The Thai full body massage recipient changes into loose, comfortable clothes and lies on a mat or firm mattress on the floor. It can be done solo or in a group of a dozen or so patients in the same large room. The receiver may be positioned in a variety of yoga-like positions during the course of the massage, but deep static and rhythmic pressures form the core of the massage.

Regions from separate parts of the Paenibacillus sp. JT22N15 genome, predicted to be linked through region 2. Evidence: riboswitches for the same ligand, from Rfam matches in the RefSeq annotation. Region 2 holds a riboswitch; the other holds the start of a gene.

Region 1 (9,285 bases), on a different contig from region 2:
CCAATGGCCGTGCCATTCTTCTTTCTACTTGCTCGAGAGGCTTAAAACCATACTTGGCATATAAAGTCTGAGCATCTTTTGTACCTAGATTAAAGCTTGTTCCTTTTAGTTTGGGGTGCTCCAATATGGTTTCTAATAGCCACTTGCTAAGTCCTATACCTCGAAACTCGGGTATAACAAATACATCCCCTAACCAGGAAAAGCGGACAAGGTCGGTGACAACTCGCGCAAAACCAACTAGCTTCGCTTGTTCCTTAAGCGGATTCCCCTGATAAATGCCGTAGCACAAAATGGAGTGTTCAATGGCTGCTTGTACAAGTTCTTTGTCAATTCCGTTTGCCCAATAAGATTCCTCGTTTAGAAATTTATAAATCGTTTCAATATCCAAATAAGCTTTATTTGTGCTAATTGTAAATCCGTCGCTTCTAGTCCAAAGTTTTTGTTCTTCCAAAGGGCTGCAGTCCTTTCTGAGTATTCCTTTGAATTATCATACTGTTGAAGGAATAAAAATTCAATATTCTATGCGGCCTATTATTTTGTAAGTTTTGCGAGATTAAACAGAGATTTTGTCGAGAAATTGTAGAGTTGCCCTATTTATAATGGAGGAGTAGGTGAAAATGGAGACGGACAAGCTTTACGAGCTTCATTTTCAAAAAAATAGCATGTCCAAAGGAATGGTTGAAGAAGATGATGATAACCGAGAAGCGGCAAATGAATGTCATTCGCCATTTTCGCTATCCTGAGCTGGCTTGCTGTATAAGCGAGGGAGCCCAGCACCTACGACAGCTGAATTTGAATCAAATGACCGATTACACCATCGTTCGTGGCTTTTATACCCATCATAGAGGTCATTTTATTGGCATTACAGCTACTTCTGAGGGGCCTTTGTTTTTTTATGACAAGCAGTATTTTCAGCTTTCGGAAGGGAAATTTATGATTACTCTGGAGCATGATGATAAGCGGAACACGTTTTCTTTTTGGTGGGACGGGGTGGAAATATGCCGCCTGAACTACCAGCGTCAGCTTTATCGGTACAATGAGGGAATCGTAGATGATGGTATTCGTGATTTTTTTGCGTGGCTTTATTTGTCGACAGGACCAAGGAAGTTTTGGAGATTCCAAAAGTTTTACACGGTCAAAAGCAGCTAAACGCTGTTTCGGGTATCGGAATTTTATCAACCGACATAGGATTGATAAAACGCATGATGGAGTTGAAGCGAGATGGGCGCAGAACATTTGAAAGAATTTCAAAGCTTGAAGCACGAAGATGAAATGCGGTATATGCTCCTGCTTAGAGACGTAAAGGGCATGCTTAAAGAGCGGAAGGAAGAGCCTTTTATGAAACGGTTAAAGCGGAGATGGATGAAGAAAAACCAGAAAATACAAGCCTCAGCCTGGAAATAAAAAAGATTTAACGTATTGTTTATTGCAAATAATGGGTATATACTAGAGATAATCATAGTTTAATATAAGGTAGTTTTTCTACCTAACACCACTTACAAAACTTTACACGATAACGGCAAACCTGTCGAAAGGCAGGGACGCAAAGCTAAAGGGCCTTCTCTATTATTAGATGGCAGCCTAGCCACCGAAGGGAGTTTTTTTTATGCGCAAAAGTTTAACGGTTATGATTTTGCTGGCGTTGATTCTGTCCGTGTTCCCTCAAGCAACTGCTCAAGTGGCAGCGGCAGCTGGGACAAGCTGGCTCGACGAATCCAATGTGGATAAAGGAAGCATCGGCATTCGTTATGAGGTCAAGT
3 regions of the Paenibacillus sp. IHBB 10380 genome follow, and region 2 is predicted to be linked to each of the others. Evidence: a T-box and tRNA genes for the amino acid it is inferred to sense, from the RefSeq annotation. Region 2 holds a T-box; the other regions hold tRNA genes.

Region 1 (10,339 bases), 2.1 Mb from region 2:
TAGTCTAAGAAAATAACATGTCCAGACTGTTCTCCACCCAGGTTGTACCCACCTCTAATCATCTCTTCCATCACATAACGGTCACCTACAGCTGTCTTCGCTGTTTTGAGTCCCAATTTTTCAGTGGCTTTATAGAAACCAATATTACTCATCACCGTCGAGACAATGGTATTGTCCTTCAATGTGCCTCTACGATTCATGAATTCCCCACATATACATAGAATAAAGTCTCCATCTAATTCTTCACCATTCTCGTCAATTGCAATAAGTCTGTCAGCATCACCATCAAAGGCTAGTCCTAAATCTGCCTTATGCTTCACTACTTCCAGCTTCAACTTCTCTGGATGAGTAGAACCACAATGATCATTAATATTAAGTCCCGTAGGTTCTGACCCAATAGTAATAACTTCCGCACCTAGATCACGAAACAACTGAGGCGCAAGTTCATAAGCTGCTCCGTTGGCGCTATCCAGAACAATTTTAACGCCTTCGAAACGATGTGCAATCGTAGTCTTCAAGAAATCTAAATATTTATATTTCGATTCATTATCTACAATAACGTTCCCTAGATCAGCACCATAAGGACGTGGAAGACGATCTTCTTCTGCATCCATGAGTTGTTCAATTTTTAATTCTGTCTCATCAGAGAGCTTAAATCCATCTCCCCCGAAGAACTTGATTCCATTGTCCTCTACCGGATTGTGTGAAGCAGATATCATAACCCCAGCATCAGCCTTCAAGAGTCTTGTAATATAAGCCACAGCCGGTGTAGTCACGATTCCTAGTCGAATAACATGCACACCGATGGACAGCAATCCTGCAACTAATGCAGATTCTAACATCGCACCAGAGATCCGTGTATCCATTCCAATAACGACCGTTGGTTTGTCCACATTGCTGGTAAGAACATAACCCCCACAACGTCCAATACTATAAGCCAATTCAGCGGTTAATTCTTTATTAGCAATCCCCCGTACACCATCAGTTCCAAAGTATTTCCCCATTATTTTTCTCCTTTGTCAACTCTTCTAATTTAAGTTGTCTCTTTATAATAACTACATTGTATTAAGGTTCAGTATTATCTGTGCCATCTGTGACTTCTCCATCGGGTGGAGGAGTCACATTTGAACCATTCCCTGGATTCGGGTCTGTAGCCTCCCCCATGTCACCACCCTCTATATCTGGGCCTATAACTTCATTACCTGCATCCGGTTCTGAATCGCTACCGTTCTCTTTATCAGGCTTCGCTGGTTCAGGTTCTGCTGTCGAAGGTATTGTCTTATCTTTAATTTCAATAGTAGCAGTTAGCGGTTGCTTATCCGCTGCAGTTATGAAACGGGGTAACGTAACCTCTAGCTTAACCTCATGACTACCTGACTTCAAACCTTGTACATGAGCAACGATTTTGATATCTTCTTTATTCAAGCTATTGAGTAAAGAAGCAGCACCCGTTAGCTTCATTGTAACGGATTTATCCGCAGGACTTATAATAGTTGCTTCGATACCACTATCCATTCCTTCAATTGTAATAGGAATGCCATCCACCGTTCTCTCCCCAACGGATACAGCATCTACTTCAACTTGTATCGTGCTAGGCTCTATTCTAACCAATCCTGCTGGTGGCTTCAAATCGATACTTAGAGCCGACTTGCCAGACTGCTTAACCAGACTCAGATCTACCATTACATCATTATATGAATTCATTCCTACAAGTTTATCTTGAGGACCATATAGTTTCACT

The massage practitioner leans on the recipient's body using hands and usually straight forearms locked at the elbow to apply firm rhythmic pressure. The massage generally follows the Sen lines on the body—somewhat analogous to meridians or channels and Indian nadis. Legs and feet of the giver can be used to fixate the body or limbs of the recipient. In other positions, hands fixate the body, while the feet do the massaging action. A full Thai massage session typically lasts two hours or more, and includes rhythmic pressing and stretching of the entire body; this may include pulling fingers, toes, ears, cracking the knuckles, walking on the recipient's back, and arching the recipient into bhujangasana (or cobra position). There is a standard procedure and rhythm to the massage, which the practitioner will adjust to fit each individual client.